DOJ Targets Voter ID Laws Like One Upheld By SCOTUS
DECEMBER 07, 2011
It appears that the Obama Administration is once again utilizing the Department of Justice (DOJ) as a political tool, this time to challenge voter identification laws—like one already upheld by the Supreme Court—that Democrats claim discriminate against minorities.
As the presidential election nears and Obama’s poll numbers plummet, who can blame party loyals for taking measures to get their boss reelected? After all, under this far-fetched discrimination theory a chunk of citizens that would normally vote Democrat couldn’t cast ballots because they can’t prove their identity.
That’s because they are either too poor or too ignorant to get a valid identification—provided free in many of the states that have passed voter ID laws—that proves they are who they say they are. This unbelievable theory has gained momentum in the last few months, with the powerful chairwoman of the Democratic National Committee (Florida Congresswoman Debbie Wasserman Schultz) calling ID laws a “full-scale assault” on minority voters designed to “rig” elections for Republicans.
Eight states have strict laws that require a voter to provide picture identification in order to cast a ballot. All but two of the states—Georgia and Indiana—passed their measures this year and the DOJ’s bloated civil rights division has vowed to ensure that they don’t have a racially discriminatory purpose or effect. Targets of the DOJ’s discrimination probe are Kansas, Wisconsin, South Carolina, Tennessee, Texas and Mississippi.
Reiterating the administration’s “commitment to robust civil rights enforcement,” Assistant Attorney General for Civil Rights Thomas Perez confirmed last week that DOJ lawyers are reviewing some of the recently-enacted state laws to ensure that they are not racially discriminatory. “We have received numerous inquiries about recently enacted state laws relating to voter identification requirements, voter registration requirements and changes to early voting procedures,” Perez said, adding that “we are carefully reviewing these laws.”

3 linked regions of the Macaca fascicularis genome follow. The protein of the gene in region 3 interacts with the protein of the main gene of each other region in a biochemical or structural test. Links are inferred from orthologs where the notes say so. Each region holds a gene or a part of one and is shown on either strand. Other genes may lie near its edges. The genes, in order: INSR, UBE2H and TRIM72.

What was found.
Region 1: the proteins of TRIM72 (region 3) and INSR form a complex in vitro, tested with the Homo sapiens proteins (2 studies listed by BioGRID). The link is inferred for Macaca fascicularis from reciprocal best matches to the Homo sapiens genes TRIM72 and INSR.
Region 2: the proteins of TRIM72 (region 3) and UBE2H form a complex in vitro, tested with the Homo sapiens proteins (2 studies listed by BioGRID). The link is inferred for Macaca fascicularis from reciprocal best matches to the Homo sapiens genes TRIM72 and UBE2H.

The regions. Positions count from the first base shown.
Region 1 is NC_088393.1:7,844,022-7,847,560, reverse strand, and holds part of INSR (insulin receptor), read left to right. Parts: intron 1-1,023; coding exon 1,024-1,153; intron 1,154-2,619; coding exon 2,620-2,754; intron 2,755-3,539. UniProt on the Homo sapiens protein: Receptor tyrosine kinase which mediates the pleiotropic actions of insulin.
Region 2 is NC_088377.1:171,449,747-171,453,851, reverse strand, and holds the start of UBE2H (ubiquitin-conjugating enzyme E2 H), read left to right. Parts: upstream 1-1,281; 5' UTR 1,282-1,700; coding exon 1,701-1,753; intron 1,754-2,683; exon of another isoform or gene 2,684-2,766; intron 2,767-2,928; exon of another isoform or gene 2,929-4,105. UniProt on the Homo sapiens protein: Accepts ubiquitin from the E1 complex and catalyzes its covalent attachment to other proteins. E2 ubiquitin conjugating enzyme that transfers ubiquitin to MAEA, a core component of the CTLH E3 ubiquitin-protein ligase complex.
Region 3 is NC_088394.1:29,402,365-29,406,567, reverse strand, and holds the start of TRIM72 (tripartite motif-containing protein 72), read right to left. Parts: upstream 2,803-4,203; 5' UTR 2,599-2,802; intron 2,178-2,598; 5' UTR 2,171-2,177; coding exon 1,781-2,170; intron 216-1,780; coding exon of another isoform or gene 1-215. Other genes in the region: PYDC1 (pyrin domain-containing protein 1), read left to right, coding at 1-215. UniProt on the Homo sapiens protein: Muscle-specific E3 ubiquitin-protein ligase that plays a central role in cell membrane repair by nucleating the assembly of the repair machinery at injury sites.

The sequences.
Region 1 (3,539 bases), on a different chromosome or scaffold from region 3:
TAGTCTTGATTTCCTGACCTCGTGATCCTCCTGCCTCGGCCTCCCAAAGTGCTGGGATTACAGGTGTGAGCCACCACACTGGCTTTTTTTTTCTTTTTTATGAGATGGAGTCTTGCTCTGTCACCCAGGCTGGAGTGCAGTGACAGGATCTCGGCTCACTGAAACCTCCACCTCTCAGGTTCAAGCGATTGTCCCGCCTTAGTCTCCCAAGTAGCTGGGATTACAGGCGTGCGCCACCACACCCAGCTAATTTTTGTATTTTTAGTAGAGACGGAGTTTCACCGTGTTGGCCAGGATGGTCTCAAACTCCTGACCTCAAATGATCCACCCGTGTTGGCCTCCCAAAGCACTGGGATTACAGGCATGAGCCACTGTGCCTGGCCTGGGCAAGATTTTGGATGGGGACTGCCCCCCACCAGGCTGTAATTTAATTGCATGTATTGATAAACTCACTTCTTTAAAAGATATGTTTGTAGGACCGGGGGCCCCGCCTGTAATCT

In 2008 the U.S. Supreme Court upheld Indiana’s voter ID law, ruling that the state’s interest in protecting the integrity of the voting process outweighed the insufficiently proven burdens the law may impose on voters. “There is no question about the legitimacy or importance of the State’s interest in counting only the votes of eligible voters,” the nation’s highest court said in its decision.
The ruling makes the DOJ’s aggressive intervention all the more questionable, like some of its other politically-motivated actions. Earlier this year Judicial Watch obtained internal government records that show political appointees at the DOJ ordered a voter intimidation case against the New Black Panther Party dismissed. Clad in military attire and armed with weapons, members of the radical group intimidated white voters with racial insults and profanity during the 2008 presidential election and were scheduled to be prosecuted.
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